Others say only a loud drumbeat from the public will move aging issues to the fore. To that end, AARP has launched a “Take a Stand” campaign to press candidates on their Social Security proposals. Many AARP members turned out for the caucuses, town hall meetings and house gatherings to ask candidates about their plans for Social Security.

“Frankly we had the candidates talking about it, but it got very little reporting in the press,” says LeaMond.

Finally, at a CNN Republicans debate in March, CNN political correspondent Dana Bash asked a Social Security question, after more than 200,000 AARP members petitioned the network and Fox News to do so, according to LeaMond.

Not only is there relative silence on issues related to the negative aspects of aging (Alzheimer's, long-term care and the like), candidates have not addressed what older adults can give to society, Marc Freedman wrote in the Wall Street Journal. The candidates "have largely missed an opportunity to use their own age to argue for the power of experience and the potential contribution of their many peers — citizens who have much to offer at a time that was once associated with being put out to pasture," he wrote. Freedman is the CEO and founder of, a nonprofit that promotes encore careers for the second half of life.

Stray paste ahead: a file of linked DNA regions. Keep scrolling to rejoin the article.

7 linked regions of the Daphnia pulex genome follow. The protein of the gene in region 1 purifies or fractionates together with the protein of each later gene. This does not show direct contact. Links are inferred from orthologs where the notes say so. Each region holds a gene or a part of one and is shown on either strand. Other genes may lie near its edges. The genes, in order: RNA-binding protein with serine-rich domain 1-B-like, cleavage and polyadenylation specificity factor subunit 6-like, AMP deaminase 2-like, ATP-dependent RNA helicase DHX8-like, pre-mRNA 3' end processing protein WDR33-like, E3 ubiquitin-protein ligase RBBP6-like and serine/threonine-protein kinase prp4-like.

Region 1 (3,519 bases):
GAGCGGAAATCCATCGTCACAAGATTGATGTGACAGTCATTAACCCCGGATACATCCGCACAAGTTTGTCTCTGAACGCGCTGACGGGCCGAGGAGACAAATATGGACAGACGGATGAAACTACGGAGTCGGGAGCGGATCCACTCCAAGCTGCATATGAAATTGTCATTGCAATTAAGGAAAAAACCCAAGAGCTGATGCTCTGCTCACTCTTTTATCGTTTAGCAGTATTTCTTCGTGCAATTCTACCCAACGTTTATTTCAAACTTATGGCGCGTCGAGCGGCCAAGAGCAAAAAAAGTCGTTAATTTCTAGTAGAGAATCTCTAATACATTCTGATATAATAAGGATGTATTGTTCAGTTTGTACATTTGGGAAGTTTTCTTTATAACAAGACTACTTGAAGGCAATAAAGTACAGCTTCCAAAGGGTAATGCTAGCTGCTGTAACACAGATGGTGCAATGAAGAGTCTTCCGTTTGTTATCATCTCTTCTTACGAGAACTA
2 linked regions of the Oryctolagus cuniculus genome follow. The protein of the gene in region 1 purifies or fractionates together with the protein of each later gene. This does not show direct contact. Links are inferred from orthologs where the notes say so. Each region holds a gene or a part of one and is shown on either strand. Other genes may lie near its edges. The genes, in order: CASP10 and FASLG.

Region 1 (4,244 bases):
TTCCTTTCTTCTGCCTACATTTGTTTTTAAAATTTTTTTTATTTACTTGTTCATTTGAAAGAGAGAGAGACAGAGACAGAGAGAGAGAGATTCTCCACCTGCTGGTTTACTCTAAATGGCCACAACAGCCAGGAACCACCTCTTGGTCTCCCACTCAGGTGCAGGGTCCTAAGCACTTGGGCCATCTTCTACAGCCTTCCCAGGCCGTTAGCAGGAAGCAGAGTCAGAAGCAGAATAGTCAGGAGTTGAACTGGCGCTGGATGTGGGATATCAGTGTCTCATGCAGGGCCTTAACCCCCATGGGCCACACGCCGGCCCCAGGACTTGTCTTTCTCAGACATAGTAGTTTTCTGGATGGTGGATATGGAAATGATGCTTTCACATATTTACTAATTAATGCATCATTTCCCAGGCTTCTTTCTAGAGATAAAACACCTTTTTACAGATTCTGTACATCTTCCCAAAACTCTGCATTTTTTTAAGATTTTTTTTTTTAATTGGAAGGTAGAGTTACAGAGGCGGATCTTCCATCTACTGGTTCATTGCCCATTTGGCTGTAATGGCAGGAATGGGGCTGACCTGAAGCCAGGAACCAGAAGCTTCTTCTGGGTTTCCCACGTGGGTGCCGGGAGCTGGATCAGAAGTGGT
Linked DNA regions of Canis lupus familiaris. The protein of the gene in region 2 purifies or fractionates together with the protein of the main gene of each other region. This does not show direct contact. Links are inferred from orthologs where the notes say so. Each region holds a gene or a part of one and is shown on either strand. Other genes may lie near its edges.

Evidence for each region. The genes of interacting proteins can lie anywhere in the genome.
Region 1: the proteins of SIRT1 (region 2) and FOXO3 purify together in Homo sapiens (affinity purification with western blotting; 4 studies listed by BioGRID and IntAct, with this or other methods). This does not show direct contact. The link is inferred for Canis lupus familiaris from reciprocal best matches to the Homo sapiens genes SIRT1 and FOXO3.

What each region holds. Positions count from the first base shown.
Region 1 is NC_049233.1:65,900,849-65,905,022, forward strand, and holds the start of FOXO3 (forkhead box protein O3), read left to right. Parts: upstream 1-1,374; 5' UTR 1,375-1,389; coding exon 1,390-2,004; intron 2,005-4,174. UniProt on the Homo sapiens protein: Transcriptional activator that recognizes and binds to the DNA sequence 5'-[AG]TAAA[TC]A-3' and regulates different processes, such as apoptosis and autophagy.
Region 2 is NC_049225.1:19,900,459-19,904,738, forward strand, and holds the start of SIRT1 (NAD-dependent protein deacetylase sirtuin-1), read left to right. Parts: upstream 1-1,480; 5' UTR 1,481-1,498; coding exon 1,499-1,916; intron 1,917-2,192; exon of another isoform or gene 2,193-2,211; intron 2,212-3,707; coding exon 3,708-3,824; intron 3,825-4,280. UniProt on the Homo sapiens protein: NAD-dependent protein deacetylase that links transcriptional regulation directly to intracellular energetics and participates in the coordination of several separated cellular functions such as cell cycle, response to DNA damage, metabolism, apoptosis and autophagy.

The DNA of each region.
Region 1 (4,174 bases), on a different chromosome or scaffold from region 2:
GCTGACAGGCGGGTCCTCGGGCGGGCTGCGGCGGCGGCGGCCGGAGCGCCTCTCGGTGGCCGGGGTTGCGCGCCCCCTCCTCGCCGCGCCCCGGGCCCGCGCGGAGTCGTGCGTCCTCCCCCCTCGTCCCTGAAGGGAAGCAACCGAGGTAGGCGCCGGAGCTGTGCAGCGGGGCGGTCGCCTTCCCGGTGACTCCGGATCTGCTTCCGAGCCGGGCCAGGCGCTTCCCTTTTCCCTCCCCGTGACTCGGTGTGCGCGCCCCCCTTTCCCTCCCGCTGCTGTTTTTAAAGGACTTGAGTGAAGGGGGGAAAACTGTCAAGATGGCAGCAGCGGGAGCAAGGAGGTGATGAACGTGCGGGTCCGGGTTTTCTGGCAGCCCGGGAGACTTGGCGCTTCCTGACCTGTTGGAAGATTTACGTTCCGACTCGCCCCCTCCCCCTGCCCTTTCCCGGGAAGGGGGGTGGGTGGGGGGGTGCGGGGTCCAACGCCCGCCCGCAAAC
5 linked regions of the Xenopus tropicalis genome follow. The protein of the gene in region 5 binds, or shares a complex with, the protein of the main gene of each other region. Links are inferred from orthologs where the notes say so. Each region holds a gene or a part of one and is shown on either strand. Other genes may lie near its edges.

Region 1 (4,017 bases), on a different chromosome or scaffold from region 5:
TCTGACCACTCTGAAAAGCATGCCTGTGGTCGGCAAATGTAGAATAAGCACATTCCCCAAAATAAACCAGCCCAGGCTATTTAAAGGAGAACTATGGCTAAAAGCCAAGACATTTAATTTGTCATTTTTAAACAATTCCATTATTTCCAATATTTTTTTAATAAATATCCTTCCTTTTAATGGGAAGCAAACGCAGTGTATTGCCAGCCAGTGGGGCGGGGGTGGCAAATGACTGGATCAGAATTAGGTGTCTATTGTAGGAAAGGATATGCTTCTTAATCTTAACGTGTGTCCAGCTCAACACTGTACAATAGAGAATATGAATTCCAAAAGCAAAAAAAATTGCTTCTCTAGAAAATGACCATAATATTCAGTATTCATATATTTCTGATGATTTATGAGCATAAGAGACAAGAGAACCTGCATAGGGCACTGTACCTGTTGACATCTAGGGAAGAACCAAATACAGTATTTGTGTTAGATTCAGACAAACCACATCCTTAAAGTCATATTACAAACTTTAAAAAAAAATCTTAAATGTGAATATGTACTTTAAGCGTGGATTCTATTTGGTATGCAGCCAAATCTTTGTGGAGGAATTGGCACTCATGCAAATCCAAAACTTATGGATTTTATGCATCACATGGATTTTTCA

Breaking Through the Sound Bites

So is it the fault of the media that so little attention is focused on significant issues? “The press has a huge amount of responsibility and we’re acting as a representative of the public, so if we’re not going to do it, who is?” asks Charlie Green, retired editor of National Journal and former White House correspondent for the Knight-Ridder newspaper chain.

That said, Green continues, “part of the frustration of the media, though, is that on a number of occasions at these debates they’ve pointed out policy inconsistencies by the candidates or outright falsehoods or areas that they haven’t addressed and it really hasn’t seemed to matter very much. So I think the public bears some responsibility, too. If the public is serious about having issues addressed in depth, they need to make that known to the candidates.”